Frederick Douglass had rough transition from freedom to slavery. His journey changed from oppression to freedom. He did not know what God had planned for his life, but he soon realized that his life was greater than slavery. I will be discussing the importance of trust, howrisky it was for him to escape, and how trust took part in moving forward toward true freedom. <~~How can you rephrase this last sentence so you don't sound like someone in 3rd grade?!
http://grammar.ccc.commnet.edu/grammar/intros.htm <~~Read and study this webpage carefully.
Trust was a major issue back in those times. Escaping from slavery could cost slaves their lives. If Frederick Douglass was going to escape slavery he needed someone that he could trust and fast. Slaves only knew the life of being a slave. They did not know how to escape from their masters without being caught. He had to find out how to escape from a slave named Jake. “Jake told me all about his circumstances, and how narrowly he escaped being taken back to slavery;” So he could trust Jake to a certain extent. How will you correct the problems in the underlined section?
Frederick Douglass could not trust anyone. “That the black people in New York were not to be trusted; that there were hired men on the lookout for fugitives from slavery, and who, for a few dollars, would betray me into the hands of the slave-catchers;”<~~Why are you putting semicolons at the end of quotations? Why are the quotations not being cited? It was very sad that he could not trust his own people and that they would rat him out<~~How can you say this without using slang? for money. He could only rely on himself. So he could not risk being recaptured by his slave master and punished for escaping. Do not start sentences with any of the coordinating conjunctions (and, or ... so). This has occurred in more than one place in this paper. Find and fix them all.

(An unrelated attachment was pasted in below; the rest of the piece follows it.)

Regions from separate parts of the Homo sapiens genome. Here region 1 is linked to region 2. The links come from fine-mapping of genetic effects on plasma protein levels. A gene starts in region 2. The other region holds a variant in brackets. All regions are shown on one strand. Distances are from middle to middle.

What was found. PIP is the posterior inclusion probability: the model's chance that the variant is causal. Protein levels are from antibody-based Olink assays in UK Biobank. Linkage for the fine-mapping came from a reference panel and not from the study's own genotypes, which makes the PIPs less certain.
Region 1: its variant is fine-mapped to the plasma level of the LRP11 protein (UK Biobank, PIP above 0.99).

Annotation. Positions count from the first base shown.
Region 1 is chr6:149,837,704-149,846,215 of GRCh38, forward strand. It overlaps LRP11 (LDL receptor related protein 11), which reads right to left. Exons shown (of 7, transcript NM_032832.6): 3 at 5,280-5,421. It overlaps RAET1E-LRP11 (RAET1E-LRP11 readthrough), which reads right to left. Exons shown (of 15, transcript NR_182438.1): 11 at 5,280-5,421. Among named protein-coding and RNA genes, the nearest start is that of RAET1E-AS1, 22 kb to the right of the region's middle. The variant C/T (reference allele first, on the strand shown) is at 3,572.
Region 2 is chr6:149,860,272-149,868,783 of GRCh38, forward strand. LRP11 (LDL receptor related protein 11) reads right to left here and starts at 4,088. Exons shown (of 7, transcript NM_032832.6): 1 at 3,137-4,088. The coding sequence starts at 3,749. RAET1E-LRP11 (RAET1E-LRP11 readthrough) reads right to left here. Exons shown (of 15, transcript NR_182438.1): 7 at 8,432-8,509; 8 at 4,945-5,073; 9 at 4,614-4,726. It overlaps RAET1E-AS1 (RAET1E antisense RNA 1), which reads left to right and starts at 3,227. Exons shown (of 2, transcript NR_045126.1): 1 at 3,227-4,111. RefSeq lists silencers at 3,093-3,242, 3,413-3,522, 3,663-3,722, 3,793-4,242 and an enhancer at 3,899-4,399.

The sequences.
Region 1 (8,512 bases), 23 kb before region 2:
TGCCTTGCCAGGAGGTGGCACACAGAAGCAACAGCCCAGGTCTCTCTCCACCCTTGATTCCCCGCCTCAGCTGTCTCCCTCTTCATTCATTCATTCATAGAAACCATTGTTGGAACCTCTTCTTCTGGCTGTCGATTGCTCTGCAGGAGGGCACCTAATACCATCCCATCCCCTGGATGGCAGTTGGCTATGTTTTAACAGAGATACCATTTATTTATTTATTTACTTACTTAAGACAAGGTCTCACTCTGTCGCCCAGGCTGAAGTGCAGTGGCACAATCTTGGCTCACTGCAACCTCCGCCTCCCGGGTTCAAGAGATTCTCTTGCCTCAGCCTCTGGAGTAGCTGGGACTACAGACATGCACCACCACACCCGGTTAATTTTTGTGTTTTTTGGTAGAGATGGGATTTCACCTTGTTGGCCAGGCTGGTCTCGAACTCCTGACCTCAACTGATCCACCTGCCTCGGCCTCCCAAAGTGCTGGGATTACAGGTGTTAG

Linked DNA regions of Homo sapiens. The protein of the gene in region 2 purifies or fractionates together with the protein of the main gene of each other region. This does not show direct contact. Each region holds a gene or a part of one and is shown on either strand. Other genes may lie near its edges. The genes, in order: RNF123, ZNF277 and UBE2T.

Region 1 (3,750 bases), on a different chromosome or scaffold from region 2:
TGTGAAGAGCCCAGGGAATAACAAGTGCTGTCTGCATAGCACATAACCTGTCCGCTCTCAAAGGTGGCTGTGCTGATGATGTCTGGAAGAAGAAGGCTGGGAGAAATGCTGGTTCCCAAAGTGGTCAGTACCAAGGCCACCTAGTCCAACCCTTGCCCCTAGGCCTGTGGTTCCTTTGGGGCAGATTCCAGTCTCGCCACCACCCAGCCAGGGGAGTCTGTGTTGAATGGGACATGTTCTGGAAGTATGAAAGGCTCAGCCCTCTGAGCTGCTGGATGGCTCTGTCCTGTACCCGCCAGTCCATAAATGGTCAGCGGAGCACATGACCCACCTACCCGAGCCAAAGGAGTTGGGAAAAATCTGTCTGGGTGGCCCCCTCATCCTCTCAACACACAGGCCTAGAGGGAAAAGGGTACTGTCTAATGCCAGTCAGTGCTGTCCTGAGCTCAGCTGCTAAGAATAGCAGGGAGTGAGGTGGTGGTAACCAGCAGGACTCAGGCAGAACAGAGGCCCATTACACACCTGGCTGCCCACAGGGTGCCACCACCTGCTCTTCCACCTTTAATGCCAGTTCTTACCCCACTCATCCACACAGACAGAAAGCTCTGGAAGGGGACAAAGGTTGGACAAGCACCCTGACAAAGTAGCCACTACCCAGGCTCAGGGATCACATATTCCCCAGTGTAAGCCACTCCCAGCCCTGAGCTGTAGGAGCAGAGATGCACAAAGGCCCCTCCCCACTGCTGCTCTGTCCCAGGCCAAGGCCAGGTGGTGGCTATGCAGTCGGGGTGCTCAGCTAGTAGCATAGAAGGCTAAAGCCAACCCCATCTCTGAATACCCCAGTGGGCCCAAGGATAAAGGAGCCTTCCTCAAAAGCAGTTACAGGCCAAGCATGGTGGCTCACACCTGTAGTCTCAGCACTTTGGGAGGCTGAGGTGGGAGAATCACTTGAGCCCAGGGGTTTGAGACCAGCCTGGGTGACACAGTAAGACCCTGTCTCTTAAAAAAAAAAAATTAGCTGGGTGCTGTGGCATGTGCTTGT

He was not safe in New York and they<~~Who are "they"? had just passed a fugitive slave bill. space needed here “New York, seventeen years ago, was less a place of safety for a runaway slave than now, and all know how unsafe it now is, under the new fugitive slave bill.” Citation and space needed here. Frederick was scared and lonely, and he did not have any money. space needed here He finally met some new friends, the Johnsons. “Once initiated into the new life of freedom, and assured by Mr. Johnson that New Bedford was a safe place.” <~~That is not a sentence. Also citation and a space are needed here Frederick was secure<~~comma needed here and he could finally start a new life. His newfound trust made freedom a breath of fresh air for him.
In conclusion, trust was very important to Frederick Douglass. His escape was very risky, and he had to trust someone in order to be truly free. Frederick had a long journey as a slave, but a beautiful victory as a free man.
Do you understand the need for citation and how to include it correctly?
You need to have each source of information cited in TWO places:
1. the Works Cited page that is placed after the last page of your paper, and
2. in parentheses in the text of your paper, immediately after the quotation or paraphrase.
For example, this would go on the Works Cited page (with proper indentation for the second and following lines):
Du Bois, W.E.B. The Souls of Black Folk. Chicago, 1903. Project Bartleby. Ed. Steven van Leeuwen. Dec. 1995. Columbia U. 2 Dec. 2003
... and this would go immediately after the quotation or whatever:
The information in parentheses in the text needs to be as brief as possible. That's why there's a Works Cited page – for all the details of the listing.
Here's a good place for information on citing in MLA format:
(Broken Link Removed)
Hold your cursor over the words CITING SOURCES in the left column and then click on whatever type of source you need help with. Many examples will show up. You will get two examples for each type of reference – one for the Works Cited page and one for the parenthetical (in-text) citation.
You can also see what a Works Cited page looks like – click on Sample Works Cited in the left column.